American Hardwoods
Real American Hardwoods
Last May, our sister organization, the American Hardwood Export Council, teamed up with the Red Dot Design Museum in Singapore to showcase the work of 10 young designers from Asia and Australia. Each was asked to develop a unique object made from their choice of four types of Real American Hardwood®: red oak, cherry, and hard or soft maple. Supported by AHEC’s technical experts and mentored by established designers Nathan Yong (Singapore) and Adam Markowitz (Australia), the emerging talents produced a range of intriguing pieces, from chairs, tables, and other furniture to more abstract, sculptural works that inspire contemplation. Here are three of our favorites.


Conceived during the pandemic when social interaction and travel were severely curtailed, the “Thought Bubble” rocking chair by young Thai designer Nong Chotipatoomwan aims to replace those physical activities with a psychological state that allows the mind to wander—focused but free—through realms of creativity and imagination. The repetitive motion, known to have a calming effect on the psyche, also enhances mindful awareness of the moment. The designer used American red oak because of its distinctive grain: “It’s quite expressive,” she notes, “and I was interested in its porous nature.”
The lockdown also affected the performance of many social rituals, confining them to the home. Chinese designer Yunhan Wang aimed to create a domestic alternative to the “winding stream party,” a riverside drinking tradition involving floating cups of wine. Wang produced a compact table with storage concealed in the legs and a central slit to fit trays and cups. It also has a drain so that water can be disposed of through a gully that trickles into a bucket in the main leg. She chose American hard maple, which has been given a rot-resistant finish, for its light, golden color.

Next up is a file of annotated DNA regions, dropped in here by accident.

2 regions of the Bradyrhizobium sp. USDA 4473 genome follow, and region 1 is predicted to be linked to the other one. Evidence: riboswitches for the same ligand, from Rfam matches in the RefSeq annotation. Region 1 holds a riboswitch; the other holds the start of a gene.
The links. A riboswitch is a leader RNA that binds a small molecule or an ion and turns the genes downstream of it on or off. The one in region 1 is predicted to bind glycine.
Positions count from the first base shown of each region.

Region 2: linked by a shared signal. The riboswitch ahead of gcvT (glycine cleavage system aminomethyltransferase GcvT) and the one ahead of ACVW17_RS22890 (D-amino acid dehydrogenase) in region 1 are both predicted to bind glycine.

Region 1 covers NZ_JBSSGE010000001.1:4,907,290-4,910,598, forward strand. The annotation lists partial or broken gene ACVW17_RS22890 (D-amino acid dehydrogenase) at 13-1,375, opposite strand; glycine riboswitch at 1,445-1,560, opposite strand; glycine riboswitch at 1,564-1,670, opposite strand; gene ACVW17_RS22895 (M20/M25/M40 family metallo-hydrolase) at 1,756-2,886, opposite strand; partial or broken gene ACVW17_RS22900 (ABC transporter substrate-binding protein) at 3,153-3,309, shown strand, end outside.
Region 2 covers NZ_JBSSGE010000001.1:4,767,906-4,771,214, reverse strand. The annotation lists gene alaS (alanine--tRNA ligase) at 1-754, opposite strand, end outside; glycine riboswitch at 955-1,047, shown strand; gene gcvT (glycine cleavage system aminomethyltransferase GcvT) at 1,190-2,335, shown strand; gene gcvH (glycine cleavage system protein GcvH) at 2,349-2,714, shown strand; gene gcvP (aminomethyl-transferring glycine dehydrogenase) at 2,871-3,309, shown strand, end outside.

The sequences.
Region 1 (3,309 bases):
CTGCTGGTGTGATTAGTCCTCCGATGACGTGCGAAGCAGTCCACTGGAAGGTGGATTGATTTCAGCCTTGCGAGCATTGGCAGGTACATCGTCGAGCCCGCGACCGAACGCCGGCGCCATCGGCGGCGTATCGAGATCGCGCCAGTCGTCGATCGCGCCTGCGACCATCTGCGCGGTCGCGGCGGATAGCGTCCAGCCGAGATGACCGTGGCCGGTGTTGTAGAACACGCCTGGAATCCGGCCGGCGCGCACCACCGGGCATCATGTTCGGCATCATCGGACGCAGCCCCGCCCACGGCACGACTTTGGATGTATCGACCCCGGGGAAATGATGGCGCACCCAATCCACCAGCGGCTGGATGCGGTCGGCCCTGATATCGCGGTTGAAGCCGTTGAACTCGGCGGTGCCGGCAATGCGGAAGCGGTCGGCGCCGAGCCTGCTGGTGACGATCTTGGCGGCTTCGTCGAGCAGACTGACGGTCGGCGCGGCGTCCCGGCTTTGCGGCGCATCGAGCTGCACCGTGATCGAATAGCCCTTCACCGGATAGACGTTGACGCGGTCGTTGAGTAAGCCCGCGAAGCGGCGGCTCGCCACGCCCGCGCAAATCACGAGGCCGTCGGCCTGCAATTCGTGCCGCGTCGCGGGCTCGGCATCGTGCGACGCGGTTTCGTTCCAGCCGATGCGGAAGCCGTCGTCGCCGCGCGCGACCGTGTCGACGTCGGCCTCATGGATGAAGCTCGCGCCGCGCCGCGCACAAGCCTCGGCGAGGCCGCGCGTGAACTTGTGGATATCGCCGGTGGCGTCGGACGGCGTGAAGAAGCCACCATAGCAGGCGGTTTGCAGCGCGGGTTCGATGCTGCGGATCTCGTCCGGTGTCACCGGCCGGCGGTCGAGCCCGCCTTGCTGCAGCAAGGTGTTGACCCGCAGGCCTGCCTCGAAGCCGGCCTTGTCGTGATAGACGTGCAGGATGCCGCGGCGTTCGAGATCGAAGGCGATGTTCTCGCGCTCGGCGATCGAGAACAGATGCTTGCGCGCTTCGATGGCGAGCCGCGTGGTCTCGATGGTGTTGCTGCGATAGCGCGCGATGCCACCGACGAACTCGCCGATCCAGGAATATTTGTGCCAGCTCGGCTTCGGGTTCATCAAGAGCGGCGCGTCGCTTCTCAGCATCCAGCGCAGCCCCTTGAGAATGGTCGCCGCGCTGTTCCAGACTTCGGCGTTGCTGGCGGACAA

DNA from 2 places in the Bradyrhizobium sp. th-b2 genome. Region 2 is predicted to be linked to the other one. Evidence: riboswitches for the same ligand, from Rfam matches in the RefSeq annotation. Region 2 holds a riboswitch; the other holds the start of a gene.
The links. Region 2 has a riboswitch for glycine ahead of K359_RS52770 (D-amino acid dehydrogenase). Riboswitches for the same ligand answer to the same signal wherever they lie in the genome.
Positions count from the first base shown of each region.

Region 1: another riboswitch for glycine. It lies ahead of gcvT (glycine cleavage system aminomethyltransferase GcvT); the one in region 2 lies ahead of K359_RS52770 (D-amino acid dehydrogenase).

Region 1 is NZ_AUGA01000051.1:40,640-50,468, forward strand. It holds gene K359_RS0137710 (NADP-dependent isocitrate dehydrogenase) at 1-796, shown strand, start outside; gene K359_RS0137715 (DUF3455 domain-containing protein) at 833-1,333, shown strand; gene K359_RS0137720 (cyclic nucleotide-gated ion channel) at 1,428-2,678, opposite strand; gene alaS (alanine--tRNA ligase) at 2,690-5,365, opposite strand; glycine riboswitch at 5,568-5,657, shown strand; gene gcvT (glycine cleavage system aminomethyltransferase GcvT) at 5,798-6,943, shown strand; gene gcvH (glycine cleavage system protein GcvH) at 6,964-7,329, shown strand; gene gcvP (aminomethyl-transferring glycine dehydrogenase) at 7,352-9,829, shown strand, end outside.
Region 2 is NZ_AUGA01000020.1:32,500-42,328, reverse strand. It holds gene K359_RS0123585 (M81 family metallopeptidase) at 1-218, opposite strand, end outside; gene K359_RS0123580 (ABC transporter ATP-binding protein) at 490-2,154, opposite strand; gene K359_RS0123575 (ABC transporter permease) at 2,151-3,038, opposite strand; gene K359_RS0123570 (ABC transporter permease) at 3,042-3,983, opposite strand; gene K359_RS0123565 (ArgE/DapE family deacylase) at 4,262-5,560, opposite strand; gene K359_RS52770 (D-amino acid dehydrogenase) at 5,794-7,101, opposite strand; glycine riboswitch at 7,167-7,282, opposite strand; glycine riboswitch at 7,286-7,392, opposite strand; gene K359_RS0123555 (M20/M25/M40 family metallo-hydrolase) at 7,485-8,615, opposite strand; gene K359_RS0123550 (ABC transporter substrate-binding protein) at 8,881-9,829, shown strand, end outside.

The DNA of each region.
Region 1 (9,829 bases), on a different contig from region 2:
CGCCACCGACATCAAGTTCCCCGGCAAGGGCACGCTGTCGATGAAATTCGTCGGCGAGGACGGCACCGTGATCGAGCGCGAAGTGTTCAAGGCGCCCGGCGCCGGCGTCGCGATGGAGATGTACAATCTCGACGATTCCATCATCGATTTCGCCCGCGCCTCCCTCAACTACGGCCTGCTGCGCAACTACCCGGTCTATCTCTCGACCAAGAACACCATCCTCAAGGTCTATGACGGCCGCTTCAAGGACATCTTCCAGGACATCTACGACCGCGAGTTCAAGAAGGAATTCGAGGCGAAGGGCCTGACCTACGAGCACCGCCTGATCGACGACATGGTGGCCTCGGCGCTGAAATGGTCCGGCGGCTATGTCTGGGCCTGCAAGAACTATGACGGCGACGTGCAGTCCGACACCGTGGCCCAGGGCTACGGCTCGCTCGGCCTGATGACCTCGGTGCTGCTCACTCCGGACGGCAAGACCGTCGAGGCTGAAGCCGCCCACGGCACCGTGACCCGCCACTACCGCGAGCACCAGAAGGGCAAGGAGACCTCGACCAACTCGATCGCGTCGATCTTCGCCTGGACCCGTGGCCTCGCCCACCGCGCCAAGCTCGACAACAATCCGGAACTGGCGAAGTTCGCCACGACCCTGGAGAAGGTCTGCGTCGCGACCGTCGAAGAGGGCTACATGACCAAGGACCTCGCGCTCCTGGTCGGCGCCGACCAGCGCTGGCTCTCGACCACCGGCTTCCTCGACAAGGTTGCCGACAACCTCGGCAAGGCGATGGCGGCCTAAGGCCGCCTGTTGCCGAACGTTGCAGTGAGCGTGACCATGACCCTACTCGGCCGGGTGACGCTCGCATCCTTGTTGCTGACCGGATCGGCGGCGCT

Australian designer Vivienne Wong, a former dancer, began her project by contemplating non-verbal communication, a central aspect of her previous profession. She aimed to create a piece that nurtures strength, intimacy, and connection, resulting in an intricate coffee table with interlocking forms that echo one another. The name of Wong’s table, “Iuxta Me”—Latin for “beside me”—reflects the human desire for meaningful contact, a basic instinct that influenced her choice of wood, American cherry. “It has a beautiful warmth in its pinkish-red hue,” she notes. “I felt that supported everything I was trying to put into this piece.”

Pin It on Pinterest

Share This